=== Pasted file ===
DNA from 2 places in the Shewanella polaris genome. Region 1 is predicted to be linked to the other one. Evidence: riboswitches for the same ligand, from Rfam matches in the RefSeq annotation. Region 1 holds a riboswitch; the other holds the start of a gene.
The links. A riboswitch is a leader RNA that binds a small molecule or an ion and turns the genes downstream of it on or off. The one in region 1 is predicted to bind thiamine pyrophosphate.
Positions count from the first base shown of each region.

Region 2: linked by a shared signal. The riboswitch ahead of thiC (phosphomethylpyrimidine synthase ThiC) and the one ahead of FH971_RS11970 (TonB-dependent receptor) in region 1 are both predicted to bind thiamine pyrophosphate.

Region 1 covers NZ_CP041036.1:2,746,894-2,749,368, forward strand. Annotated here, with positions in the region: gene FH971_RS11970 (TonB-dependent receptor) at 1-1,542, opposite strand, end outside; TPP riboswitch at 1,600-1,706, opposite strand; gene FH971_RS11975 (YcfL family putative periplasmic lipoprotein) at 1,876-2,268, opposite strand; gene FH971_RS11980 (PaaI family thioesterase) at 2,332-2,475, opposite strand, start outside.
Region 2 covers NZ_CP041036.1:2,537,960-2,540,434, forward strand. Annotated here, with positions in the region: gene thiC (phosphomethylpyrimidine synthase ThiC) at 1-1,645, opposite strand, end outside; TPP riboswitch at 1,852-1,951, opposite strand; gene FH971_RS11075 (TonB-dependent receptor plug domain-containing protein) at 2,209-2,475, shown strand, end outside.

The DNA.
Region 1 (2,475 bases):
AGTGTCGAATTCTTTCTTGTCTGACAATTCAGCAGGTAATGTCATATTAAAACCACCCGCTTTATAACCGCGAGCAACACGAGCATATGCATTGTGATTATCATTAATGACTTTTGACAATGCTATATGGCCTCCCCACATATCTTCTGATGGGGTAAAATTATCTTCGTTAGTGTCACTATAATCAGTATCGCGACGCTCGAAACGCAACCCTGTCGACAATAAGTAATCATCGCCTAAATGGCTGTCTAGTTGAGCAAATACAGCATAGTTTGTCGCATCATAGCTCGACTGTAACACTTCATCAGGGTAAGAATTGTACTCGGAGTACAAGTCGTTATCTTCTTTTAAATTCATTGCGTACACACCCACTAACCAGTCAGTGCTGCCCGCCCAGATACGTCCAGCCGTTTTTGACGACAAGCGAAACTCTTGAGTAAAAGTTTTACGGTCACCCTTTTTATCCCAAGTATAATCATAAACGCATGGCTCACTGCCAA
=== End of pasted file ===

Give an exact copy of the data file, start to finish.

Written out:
DNA from 2 places in the Shewanella polaris genome. Region 1 is predicted to be linked to the other one. Evidence: riboswitches for the same ligand, from Rfam matches in the RefSeq annotation. Region 1 holds a riboswitch; the other holds the start of a gene.
The links. A riboswitch is a leader RNA that binds a small molecule or an ion and turns the genes downstream of it on or off. The one in region 1 is predicted to bind thiamine pyrophosphate.
Positions count from the first base shown of each region.

Region 2: linked by a shared signal. The riboswitch ahead of thiC (phosphomethylpyrimidine synthase ThiC) and the one ahead of FH971_RS11970 (TonB-dependent receptor) in region 1 are both predicted to bind thiamine pyrophosphate.

Region 1 covers NZ_CP041036.1:2,746,894-2,749,368, forward strand. Annotated here, with positions in the region: gene FH971_RS11970 (TonB-dependent receptor) at 1-1,542, opposite strand, end outside; TPP riboswitch at 1,600-1,706, opposite strand; gene FH971_RS11975 (YcfL family putative periplasmic lipoprotein) at 1,876-2,268, opposite strand; gene FH971_RS11980 (PaaI family thioesterase) at 2,332-2,475, opposite strand, start outside.
Region 2 covers NZ_CP041036.1:2,537,960-2,540,434, forward strand. Annotated here, with positions in the region: gene thiC (phosphomethylpyrimidine synthase ThiC) at 1-1,645, opposite strand, end outside; TPP riboswitch at 1,852-1,951, opposite strand; gene FH971_RS11075 (TonB-dependent receptor plug domain-containing protein) at 2,209-2,475, shown strand, end outside.

The DNA.
Region 1 (2,475 bases):
AGTGTCGAATTCTTTCTTGTCTGACAATTCAGCAGGTAATGTCATATTAAAACCACCCGCTTTATAACCGCGAGCAACACGAGCATATGCATTGTGATTATCATTAATGACTTTTGACAATGCTATATGGCCTCCCCACATATCTTCTGATGGGGTAAAATTATCTTCGTTAGTGTCACTATAATCAGTATCGCGACGCTCGAAACGCAACCCTGTCGACAATAAGTAATCATCGCCTAAATGGCTGTCTAGTTGAGCAAATACAGCATAGTTTGTCGCATCATAGCTCGACTGTAACACTTCATCAGGGTAAGAATTGTACTCGGAGTACAAGTCGTTATCTTCTTTTAAATTCATTGCGTACACACCCACTAACCAGTCAGTGCTGCCCGCCCAGATACGTCCAGCCGTTTTTGACGACAAGCGAAACTCTTGAGTAAAAGTTTTACGGTCACCCTTTTTATCCCAAGTATAATCATAAACGCATGGCTCACTGCCAA